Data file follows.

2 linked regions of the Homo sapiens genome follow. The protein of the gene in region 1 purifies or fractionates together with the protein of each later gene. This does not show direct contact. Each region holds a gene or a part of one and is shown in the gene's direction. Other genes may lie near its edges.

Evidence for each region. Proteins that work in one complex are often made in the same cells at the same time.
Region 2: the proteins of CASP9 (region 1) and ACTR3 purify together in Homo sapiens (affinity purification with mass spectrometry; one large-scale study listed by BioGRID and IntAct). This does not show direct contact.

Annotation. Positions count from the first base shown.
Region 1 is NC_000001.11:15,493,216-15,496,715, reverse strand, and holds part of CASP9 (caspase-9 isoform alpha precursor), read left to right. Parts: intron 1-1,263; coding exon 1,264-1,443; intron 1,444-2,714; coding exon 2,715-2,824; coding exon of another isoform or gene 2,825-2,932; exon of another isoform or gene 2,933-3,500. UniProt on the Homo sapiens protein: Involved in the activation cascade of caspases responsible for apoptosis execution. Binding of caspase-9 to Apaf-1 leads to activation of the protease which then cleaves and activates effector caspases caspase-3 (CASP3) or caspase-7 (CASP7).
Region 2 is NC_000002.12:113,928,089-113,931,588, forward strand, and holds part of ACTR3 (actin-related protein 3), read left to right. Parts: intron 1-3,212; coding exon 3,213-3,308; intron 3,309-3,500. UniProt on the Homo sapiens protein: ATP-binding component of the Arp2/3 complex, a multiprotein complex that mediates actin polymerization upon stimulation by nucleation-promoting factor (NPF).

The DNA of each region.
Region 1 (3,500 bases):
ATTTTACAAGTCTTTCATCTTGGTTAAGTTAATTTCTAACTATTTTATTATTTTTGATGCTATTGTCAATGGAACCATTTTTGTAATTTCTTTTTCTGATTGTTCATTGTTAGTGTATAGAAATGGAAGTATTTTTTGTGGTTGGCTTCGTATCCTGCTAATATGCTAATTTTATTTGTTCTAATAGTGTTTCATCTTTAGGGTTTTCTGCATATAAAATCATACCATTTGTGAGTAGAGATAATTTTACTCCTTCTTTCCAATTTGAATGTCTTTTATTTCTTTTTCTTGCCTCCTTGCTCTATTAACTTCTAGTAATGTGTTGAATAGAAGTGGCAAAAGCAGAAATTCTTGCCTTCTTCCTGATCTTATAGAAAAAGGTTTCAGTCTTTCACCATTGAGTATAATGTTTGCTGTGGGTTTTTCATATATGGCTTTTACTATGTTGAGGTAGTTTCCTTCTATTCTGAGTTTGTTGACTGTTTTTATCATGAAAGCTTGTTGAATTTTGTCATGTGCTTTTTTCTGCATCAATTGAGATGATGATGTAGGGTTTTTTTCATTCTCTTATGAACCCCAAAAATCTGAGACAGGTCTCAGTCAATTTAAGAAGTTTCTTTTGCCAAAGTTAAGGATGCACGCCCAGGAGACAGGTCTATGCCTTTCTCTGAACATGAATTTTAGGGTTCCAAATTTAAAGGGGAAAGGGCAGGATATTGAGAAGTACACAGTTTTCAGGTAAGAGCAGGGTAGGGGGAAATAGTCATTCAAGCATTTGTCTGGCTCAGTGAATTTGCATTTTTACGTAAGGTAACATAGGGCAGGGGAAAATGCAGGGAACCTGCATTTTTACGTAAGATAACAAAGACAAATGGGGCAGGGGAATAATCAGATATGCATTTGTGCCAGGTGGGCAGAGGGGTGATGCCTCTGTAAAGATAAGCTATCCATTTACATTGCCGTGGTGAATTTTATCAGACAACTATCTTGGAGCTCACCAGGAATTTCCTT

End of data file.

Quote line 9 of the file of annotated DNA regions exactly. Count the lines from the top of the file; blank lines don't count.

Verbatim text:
ATTTTACAAGTCTTTCATCTTGGTTAAGTTAATTTCTAACTATTTTATTATTTTTGATGCTATTGTCAATGGAACCATTTTTGTAATTTCTTTTTCTGATTGTTCATTGTTAGTGTATAGAAATGGAAGTATTTTTTGTGGTTGGCTTCGTATCCTGCTAATATGCTAATTTTATTTGTTCTAATAGTGTTTCATCTTTAGGGTTTTCTGCATATAAAATCATACCATTTGTGAGTAGAGATAATTTTACTCCTTCTTTCCAATTTGAATGTCTTTTATTTCTTTTTCTTGCCTCCTTGCTCTATTAACTTCTAGTAATGTGTTGAATAGAAGTGGCAAAAGCAGAAATTCTTGCCTTCTTCCTGATCTTATAGAAAAAGGTTTCAGTCTTTCACCATTGAGTATAATGTTTGCTGTGGGTTTTTCATATATGGCTTTTACTATGTTGAGGTAGTTTCCTTCTATTCTGAGTTTGTTGACTGTTTTTATCATGAAAGCTTGTTGAATTTTGTCATGTGCTTTTTTCTGCATCAATTGAGATGATGATGTAGGGTTTTTTTCATTCTCTTATGAACCCCAAAAATCTGAGACAGGTCTCAGTCAATTTAAGAAGTTTCTTTTGCCAAAGTTAAGGATGCACGCCCAGGAGACAGGTCTATGCCTTTCTCTGAACATGAATTTTAGGGTTCCAAATTTAAAGGGGAAAGGGCAGGATATTGAGAAGTACACAGTTTTCAGGTAAGAGCAGGGTAGGGGGAAATAGTCATTCAAGCATTTGTCTGGCTCAGTGAATTTGCATTTTTACGTAAGGTAACATAGGGCAGGGGAAAATGCAGGGAACCTGCATTTTTACGTAAGATAACAAAGACAAATGGGGCAGGGGAATAATCAGATATGCATTTGTGCCAGGTGGGCAGAGGGGTGATGCCTCTGTAAAGATAAGCTATCCATTTACATTGCCGTGGTGAATTTTATCAGACAACTATCTTGGAGCTCACCAGGAATTTCCTT